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Stock Splits Would Lift These Sagging Shares

Priceline's deal to buy Kayak hasn't inspired investors — but maybe a reasonable sticker price would


Shares in (NASDAQ:PCLN) shrugged Friday after the online travel company said it would buy rival Kayak Software (NASDAQ:KYAK) for $1.8 billion — but no worries here. After all, it’s par for the course. The stock of an acquiring company usually falls when it announces a deal, discounting everything from the cash and debt costs to integration and regulatory risk.

More worrisome for Priceline shareholders is that the stock has tumbled dramatically since hitting an all-time high in early April. Indeed, shares are off 18% from that spring high, and were down as much 27% a couple weeks ago. True, Priceline has added 34% for the year-to-date … but back on April 9, it was sitting on a 64% gain.

Does this make the Kayak acquisition smack of desperation? Perhaps. But there’s an easier, if more desperate, way to get the share price popping again:

A stock split.

Yeah, yeah, we know — the fact that shares soar when a stock splits is kind of stupid. After all, nothing about the underlying business — sales, margins or profits — has changed, and that’s what ultimately drives share performance, at least over the long term. (It should, anyway.)

Splitting a stock is no different from me giving you five $20s in exchange for a hundred-dollar bill. Sure, you now hold five pieces of paper instead of just one, but you still have exactly 100 bucks — no more, no less.

However, the fact remains that stocks pop on splits because it brings in lots of new, smaller investors, especially when the nominal or face value of shares is too darn high for most folks.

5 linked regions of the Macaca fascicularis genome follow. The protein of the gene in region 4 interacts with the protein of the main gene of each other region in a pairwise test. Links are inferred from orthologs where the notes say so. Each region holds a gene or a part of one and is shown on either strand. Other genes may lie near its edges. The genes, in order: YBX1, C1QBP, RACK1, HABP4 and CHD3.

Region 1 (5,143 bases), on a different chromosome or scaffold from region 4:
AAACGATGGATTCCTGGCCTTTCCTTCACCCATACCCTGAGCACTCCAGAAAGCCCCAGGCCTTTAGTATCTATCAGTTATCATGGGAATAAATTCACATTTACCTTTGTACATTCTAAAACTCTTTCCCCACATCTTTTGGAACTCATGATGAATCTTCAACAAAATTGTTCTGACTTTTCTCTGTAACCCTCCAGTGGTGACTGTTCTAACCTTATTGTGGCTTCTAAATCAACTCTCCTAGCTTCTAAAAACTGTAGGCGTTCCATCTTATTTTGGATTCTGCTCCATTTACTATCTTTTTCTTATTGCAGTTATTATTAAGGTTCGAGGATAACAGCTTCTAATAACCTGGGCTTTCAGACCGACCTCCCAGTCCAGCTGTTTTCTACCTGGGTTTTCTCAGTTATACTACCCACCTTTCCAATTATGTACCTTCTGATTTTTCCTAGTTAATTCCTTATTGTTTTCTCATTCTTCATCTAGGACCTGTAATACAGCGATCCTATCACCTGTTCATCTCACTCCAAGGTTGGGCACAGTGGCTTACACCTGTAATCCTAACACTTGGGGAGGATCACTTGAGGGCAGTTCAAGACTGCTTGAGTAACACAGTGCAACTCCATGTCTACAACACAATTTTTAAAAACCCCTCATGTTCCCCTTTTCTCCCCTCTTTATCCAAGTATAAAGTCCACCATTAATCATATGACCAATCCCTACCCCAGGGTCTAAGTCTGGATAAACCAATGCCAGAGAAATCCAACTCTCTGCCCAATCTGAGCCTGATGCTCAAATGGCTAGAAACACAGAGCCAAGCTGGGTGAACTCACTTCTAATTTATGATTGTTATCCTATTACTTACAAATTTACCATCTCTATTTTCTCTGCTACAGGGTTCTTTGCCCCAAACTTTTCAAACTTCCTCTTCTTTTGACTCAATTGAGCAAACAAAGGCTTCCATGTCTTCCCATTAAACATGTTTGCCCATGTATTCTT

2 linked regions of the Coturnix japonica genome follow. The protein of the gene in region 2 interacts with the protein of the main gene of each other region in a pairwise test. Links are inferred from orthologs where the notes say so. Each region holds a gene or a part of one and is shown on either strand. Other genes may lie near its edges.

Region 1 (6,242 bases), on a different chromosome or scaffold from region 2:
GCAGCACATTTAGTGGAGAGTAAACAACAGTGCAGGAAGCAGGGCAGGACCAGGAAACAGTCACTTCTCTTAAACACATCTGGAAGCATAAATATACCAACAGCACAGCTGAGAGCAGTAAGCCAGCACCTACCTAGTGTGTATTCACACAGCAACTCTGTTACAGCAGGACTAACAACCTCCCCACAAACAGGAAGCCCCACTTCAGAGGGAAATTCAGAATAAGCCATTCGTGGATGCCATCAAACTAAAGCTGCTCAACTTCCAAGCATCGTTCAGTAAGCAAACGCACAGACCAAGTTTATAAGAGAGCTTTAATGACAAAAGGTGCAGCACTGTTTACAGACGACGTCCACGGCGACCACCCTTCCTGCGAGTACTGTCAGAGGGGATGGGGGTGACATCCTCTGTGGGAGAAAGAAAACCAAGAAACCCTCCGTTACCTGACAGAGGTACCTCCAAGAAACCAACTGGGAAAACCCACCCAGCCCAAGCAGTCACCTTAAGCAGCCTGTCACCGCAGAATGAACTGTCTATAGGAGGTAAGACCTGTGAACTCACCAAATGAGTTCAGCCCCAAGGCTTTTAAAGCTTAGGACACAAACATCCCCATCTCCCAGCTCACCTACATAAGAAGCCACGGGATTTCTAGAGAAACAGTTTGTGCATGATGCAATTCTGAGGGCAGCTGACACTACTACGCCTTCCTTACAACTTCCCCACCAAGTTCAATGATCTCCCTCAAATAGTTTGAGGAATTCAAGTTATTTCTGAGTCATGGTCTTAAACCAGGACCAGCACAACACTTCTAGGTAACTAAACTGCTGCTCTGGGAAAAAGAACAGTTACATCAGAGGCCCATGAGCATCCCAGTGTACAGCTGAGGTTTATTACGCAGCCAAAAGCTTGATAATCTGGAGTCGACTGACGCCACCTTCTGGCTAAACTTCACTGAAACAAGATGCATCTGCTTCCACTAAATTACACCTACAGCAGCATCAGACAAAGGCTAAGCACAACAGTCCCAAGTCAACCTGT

Take Priceline. Not many retail folks trading their own accounts are going to be able to buy a big position — or even one share — of a stock that goes for $627 a pop, as Priceline does now. But do a 20:1 split, and suddenly that same stock looks a lot more affordable to lots of folks at $31-and-change.

And not only would plenty of retail investors pour in, but algorithms would have an easier time slinging chunks of stock in nanoseconds, too.

Of course, that’s the downside to a big split: Yes, you’ll get a lift by increasing demand, but that same demand is also going to greatly increase volatility.

Still, with those caveats in mind, there are some stocks out there with sky-high nominal prices that sure could use a boost these days.

Have a look at Apple (NASDAQ:AAPL), for example. The stock is off more than 20% from its recent all-time high, but at $550 a pop, it’s still too pricey on a nominal basis for many retail investors to buy even one share. Split that stock at 20-to-1, however, and how many people would love to get in on Apple at less than $28 a pop?

Here are some other candidates that could easily reverse recent slides by splitting shares that look pricey at face value into something more affordable for retail traders:

  • Google (NASDAQ:GOOG), at $664, is down 14% since early October.
  • Intuitive Surgical (NASDAQ:ISRG), which fetches $531, has lost 10% since May 1.
  • MasterCard (NYSE:MA) mostly rebounded from a punishing selloff, but the stock, which goes for $465, still is down about 4% since mid-October.
  • AutoZone (NYSE:AZO) hit a 52-week high in late April and proceeded to lose 12% through mid-September. The stock, which fetches $378, is still down 5% from that peak.
  • Chipotle Mexican Grill (NYSE:CMG) has cratered about 40% from its record high of mid-April, but the stock still goes for $261 a share.
  • Washington Post Group (NYSE:WPO) has lost nearly 60% of its value in the last five years, but the stock still has a nominal price of $339-and-change.
  • (NASDAQ:AMZN), like Apple and Google, is a stock plenty of people would pile into if only it were a tenth or twentieth the current nominal price of $228. And, like the others in this list, a split would give shares at least a temporary lift, helping arrest its 13% slide since mid-September.

As of this writing, Dan Burrows did not hold a position in any of the aforementioned securities.

Article printed from InvestorPlace Media,

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